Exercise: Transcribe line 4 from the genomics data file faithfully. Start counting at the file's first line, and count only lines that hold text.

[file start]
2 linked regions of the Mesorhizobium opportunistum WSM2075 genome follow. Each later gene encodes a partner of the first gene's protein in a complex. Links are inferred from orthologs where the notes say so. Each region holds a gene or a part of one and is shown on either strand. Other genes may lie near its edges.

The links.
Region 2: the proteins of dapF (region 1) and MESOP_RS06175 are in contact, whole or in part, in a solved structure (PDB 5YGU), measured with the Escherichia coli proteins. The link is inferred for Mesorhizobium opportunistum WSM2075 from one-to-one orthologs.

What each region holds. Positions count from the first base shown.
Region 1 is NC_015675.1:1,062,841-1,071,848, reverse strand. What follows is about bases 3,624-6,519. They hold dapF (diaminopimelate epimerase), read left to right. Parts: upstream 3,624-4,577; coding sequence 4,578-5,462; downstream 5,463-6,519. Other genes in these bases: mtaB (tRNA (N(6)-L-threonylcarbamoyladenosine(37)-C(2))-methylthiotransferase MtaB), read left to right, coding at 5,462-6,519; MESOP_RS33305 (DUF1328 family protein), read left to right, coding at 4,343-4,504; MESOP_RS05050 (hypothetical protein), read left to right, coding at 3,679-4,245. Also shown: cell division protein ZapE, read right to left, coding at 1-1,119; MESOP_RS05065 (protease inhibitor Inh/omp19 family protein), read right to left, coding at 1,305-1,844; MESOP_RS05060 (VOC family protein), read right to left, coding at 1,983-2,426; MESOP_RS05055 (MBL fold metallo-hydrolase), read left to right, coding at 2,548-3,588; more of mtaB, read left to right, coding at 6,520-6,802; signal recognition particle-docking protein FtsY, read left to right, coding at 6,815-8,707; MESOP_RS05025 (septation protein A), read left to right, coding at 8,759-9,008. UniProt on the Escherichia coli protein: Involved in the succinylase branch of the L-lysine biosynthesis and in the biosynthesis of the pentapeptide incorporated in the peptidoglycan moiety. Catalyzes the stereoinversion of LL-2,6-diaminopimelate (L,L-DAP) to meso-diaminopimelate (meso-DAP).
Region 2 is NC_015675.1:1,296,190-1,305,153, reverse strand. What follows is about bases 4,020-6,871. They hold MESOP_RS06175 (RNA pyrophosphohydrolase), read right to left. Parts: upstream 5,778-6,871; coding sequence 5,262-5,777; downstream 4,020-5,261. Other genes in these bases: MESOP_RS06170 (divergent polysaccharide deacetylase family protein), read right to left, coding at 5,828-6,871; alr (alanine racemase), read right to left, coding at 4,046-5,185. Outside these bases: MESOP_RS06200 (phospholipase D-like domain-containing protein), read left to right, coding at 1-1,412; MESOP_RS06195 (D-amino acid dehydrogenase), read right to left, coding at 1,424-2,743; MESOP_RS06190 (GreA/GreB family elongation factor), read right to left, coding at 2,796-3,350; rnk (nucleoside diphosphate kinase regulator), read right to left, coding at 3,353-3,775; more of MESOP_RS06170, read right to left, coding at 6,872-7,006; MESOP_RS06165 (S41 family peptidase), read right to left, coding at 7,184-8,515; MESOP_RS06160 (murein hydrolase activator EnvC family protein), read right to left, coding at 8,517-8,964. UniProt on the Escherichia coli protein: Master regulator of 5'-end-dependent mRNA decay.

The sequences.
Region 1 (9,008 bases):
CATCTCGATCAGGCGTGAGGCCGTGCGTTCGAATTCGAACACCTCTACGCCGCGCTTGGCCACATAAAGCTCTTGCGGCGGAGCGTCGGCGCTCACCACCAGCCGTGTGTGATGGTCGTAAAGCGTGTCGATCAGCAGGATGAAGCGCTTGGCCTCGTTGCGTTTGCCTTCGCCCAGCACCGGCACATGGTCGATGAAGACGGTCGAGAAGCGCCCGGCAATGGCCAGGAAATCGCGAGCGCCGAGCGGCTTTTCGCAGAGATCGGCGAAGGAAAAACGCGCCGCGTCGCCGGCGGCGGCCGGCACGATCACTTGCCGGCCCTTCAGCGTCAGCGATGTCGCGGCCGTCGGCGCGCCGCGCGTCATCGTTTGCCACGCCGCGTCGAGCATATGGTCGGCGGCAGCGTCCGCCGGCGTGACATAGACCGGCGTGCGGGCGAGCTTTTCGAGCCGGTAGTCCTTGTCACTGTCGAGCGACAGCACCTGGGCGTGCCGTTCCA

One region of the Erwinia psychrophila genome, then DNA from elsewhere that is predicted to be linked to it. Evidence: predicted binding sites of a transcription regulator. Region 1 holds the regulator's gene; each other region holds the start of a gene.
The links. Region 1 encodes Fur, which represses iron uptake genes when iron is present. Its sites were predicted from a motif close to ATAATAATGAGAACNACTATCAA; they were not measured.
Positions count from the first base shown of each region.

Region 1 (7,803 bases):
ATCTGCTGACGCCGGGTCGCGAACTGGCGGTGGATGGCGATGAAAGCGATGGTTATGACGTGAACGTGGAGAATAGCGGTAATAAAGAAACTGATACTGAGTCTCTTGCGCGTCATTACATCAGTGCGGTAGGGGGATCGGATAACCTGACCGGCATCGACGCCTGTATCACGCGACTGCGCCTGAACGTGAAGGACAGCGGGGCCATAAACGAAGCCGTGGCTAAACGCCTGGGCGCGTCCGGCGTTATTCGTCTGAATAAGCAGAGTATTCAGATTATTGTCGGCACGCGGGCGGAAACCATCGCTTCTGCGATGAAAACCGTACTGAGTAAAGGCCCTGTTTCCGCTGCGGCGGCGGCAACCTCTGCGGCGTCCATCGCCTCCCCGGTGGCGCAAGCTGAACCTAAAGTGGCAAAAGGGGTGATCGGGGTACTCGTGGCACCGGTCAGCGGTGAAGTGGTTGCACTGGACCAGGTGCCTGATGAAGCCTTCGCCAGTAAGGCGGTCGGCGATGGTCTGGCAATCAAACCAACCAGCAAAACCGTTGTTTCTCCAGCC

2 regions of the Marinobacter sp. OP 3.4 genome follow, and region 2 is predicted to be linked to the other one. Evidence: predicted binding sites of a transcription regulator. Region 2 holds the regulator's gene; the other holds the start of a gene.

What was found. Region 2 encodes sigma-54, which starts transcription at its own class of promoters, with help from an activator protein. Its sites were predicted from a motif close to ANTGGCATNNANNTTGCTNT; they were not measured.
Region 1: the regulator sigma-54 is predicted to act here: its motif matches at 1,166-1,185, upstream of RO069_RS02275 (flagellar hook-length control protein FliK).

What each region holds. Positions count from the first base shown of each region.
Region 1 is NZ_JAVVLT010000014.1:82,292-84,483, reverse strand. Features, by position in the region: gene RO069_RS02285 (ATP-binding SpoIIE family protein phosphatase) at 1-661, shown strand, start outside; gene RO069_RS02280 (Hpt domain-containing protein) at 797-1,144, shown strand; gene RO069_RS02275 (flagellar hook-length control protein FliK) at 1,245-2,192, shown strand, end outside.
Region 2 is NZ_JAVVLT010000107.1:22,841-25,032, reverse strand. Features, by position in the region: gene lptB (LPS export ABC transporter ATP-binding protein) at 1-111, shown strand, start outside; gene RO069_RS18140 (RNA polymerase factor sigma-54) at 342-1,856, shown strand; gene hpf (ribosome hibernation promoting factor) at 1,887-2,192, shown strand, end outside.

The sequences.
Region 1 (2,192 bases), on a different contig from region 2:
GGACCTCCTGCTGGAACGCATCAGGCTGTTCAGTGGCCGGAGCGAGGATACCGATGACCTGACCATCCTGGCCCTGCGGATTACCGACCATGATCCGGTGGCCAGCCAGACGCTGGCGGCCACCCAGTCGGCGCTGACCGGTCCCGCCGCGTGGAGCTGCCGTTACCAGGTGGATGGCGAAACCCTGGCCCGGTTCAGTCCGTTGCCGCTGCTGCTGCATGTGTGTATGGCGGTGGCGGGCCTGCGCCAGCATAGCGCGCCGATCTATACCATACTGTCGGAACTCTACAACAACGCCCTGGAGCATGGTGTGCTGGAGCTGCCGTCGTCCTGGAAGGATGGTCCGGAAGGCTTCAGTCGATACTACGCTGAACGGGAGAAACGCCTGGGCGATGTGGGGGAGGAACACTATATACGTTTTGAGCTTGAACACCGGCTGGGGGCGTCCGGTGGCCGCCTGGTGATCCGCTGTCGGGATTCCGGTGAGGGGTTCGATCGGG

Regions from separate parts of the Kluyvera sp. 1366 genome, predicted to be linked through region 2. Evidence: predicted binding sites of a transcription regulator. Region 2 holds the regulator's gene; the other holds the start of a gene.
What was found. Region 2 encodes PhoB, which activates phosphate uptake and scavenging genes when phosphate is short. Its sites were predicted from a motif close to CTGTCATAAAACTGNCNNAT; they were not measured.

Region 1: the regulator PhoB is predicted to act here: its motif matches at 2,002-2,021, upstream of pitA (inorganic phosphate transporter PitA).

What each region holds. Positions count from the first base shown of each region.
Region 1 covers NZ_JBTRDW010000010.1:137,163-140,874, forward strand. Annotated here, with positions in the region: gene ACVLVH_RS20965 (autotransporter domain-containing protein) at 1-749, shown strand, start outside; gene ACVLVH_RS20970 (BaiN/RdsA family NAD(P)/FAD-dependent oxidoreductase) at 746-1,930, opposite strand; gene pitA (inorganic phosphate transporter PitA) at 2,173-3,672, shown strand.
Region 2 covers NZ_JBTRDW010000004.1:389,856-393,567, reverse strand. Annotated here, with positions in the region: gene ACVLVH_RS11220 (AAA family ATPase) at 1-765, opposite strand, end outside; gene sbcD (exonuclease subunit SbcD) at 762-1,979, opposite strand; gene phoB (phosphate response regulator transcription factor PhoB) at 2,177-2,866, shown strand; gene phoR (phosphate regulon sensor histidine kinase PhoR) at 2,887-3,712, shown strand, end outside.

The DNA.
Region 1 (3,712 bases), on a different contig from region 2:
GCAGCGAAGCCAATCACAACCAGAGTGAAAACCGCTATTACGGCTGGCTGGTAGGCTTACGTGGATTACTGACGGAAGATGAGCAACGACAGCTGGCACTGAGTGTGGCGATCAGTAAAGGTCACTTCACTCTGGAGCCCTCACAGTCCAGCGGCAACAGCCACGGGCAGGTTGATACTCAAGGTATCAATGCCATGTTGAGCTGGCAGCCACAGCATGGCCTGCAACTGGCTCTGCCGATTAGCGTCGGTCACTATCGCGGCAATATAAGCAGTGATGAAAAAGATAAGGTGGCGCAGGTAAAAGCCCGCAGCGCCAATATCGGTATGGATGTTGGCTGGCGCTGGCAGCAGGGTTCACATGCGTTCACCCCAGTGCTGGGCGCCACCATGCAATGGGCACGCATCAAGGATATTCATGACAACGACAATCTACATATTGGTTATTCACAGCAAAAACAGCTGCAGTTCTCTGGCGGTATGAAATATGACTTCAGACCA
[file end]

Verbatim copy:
What each region holds. Positions count from the first base shown.